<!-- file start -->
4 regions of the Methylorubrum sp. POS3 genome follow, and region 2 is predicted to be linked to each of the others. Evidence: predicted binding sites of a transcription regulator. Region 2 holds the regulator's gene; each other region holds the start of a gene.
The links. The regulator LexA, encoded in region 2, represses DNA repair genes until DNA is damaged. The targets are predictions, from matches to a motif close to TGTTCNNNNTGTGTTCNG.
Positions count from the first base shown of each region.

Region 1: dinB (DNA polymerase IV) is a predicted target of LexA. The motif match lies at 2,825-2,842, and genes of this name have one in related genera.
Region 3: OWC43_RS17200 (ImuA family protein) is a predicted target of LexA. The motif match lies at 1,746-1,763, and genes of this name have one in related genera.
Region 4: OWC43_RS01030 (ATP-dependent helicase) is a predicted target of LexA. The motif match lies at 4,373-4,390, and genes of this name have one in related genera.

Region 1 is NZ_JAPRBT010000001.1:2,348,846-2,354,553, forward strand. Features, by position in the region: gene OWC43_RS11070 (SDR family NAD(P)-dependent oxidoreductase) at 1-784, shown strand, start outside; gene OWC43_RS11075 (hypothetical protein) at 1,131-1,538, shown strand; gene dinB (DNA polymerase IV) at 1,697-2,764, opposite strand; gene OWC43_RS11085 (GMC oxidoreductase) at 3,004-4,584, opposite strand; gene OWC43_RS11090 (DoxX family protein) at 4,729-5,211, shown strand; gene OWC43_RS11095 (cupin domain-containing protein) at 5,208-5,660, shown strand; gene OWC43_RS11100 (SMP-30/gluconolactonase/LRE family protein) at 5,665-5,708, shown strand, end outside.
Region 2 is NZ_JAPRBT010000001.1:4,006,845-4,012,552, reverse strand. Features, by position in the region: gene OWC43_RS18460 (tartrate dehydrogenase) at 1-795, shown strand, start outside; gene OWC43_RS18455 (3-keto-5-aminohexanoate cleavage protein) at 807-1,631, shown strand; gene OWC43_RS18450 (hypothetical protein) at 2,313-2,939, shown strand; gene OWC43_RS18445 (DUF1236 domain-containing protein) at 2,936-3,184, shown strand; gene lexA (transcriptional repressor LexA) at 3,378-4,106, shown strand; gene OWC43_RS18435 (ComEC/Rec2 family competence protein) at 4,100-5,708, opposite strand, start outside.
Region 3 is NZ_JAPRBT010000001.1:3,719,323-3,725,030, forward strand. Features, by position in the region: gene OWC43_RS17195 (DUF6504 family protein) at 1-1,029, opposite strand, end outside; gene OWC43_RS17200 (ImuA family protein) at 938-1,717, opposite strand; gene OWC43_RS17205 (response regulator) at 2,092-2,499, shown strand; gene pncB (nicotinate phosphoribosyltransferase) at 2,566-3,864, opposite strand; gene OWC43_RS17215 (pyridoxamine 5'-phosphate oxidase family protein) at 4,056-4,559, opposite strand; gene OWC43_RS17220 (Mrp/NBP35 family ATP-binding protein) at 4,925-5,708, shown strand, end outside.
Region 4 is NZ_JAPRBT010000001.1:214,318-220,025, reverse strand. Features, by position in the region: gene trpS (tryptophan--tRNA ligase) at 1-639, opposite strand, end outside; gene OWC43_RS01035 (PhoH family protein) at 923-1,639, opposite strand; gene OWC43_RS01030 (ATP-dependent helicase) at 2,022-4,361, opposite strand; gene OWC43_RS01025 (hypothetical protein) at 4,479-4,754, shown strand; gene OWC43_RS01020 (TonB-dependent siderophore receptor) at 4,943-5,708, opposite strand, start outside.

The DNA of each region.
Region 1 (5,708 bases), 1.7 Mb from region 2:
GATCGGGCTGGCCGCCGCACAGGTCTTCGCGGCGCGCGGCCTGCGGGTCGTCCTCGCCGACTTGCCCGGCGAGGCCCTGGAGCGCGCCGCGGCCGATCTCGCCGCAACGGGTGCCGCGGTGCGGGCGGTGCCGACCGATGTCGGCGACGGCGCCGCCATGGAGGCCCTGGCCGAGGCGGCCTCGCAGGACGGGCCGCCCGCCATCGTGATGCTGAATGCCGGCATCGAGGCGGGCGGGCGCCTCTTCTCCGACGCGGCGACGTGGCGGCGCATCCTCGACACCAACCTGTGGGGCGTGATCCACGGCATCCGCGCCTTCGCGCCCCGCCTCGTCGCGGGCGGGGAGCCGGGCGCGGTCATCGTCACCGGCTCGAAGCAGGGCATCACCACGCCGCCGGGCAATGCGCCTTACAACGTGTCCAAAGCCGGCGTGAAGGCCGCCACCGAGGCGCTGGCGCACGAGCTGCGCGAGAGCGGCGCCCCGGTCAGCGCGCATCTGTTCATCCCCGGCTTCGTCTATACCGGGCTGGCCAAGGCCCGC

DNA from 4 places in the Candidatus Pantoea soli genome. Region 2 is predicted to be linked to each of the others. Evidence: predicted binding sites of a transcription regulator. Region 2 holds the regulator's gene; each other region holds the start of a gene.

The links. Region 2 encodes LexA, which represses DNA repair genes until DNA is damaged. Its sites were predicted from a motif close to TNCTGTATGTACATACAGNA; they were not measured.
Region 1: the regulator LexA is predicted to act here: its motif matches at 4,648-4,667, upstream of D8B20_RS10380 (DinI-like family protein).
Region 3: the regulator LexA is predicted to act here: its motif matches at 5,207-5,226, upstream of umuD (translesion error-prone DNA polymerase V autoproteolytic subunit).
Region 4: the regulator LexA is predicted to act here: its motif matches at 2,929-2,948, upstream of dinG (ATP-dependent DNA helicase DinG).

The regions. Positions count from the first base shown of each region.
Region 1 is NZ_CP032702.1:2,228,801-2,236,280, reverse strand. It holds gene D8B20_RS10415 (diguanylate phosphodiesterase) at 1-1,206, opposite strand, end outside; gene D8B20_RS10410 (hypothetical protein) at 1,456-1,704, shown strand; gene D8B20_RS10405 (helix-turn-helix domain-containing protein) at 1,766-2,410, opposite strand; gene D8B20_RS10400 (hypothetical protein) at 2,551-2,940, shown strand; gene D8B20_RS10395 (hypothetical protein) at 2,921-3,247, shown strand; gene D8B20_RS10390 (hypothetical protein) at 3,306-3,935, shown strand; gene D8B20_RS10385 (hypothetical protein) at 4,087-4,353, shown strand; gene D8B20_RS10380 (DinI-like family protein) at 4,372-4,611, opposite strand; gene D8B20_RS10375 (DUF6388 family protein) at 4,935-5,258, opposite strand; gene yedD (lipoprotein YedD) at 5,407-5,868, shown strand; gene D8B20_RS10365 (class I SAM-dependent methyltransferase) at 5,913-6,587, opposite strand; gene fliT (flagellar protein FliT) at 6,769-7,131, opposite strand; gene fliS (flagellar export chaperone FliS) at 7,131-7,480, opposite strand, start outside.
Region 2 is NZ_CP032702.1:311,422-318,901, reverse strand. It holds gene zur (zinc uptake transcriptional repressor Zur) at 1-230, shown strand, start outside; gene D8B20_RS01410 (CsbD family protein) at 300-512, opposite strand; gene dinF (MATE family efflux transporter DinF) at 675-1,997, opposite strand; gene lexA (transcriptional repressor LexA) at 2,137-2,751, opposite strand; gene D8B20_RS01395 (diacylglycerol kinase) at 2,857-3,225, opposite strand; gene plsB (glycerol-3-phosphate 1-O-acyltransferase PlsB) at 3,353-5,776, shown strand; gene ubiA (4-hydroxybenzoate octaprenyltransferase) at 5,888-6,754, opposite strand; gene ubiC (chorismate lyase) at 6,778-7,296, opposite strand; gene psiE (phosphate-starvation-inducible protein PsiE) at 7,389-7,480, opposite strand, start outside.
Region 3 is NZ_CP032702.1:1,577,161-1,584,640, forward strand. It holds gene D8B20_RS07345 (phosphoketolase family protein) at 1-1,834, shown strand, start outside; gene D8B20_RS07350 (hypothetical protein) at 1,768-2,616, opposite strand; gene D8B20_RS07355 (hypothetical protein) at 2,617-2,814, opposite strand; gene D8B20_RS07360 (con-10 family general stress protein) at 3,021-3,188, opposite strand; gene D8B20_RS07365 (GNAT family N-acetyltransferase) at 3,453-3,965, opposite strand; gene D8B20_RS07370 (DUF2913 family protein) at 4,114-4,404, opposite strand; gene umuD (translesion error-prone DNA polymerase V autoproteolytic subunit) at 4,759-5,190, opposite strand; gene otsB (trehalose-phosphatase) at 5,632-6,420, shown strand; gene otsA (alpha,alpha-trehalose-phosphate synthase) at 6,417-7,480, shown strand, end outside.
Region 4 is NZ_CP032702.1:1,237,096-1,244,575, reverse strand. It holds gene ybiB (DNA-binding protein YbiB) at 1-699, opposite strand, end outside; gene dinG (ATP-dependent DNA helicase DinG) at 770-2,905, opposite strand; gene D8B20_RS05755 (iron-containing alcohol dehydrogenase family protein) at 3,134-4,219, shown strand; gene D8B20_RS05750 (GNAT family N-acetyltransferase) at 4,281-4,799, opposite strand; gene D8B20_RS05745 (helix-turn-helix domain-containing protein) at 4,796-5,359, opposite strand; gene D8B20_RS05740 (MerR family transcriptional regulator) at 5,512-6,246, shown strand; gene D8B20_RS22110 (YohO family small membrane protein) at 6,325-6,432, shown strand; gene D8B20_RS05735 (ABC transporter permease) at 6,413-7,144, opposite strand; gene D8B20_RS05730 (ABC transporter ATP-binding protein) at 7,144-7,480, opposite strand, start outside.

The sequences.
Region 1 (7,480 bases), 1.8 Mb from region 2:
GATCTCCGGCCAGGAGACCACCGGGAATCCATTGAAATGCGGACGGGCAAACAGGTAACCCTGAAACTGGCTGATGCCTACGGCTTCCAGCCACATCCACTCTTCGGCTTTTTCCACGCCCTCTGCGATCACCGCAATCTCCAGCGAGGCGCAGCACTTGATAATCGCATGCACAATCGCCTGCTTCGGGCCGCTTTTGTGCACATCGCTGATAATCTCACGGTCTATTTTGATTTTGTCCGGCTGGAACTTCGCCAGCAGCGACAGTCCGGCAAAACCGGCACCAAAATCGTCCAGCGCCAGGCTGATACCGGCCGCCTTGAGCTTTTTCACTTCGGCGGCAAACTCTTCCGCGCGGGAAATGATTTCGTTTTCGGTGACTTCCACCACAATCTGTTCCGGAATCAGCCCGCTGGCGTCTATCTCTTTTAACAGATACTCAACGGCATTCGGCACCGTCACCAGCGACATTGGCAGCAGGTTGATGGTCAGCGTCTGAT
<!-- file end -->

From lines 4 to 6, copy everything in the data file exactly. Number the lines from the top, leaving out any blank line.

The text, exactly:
Region 1: dinB (DNA polymerase IV) is a predicted target of LexA. The motif match lies at 2,825-2,842, and genes of this name have one in related genera.
Region 3: OWC43_RS17200 (ImuA family protein) is a predicted target of LexA. The motif match lies at 1,746-1,763, and genes of this name have one in related genera.
Region 4: OWC43_RS01030 (ATP-dependent helicase) is a predicted target of LexA. The motif match lies at 4,373-4,390, and genes of this name have one in related genera.